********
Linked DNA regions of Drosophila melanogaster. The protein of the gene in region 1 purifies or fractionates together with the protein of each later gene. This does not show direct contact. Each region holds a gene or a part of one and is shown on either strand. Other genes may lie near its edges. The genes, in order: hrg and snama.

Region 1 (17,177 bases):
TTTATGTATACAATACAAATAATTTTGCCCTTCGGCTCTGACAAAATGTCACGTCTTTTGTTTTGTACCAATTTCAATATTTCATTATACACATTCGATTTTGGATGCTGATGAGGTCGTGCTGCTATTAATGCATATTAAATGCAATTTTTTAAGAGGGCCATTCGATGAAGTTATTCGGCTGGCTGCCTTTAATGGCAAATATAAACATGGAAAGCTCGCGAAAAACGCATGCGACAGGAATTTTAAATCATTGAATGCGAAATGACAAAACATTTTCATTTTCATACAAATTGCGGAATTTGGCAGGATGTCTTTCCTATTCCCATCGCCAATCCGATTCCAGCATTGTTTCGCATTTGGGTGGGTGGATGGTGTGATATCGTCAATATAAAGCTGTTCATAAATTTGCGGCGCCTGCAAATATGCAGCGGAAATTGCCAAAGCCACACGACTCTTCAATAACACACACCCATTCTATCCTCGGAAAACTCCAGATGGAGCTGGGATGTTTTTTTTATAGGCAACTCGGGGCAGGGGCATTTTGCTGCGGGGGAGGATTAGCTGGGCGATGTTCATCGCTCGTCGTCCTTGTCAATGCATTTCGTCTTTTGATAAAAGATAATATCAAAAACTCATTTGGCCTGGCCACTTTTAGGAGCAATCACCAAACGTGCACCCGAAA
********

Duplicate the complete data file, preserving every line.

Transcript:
Linked DNA regions of Drosophila melanogaster. The protein of the gene in region 1 purifies or fractionates together with the protein of each later gene. This does not show direct contact. Each region holds a gene or a part of one and is shown on either strand. Other genes may lie near its edges. The genes, in order: hrg and snama.

Region 1 (17,177 bases):
TTTATGTATACAATACAAATAATTTTGCCCTTCGGCTCTGACAAAATGTCACGTCTTTTGTTTTGTACCAATTTCAATATTTCATTATACACATTCGATTTTGGATGCTGATGAGGTCGTGCTGCTATTAATGCATATTAAATGCAATTTTTTAAGAGGGCCATTCGATGAAGTTATTCGGCTGGCTGCCTTTAATGGCAAATATAAACATGGAAAGCTCGCGAAAAACGCATGCGACAGGAATTTTAAATCATTGAATGCGAAATGACAAAACATTTTCATTTTCATACAAATTGCGGAATTTGGCAGGATGTCTTTCCTATTCCCATCGCCAATCCGATTCCAGCATTGTTTCGCATTTGGGTGGGTGGATGGTGTGATATCGTCAATATAAAGCTGTTCATAAATTTGCGGCGCCTGCAAATATGCAGCGGAAATTGCCAAAGCCACACGACTCTTCAATAACACACACCCATTCTATCCTCGGAAAACTCCAGATGGAGCTGGGATGTTTTTTTTATAGGCAACTCGGGGCAGGGGCATTTTGCTGCGGGGGAGGATTAGCTGGGCGATGTTCATCGCTCGTCGTCCTTGTCAATGCATTTCGTCTTTTGATAAAAGATAATATCAAAAACTCATTTGGCCTGGCCACTTTTAGGAGCAATCACCAAACGTGCACCCGAAA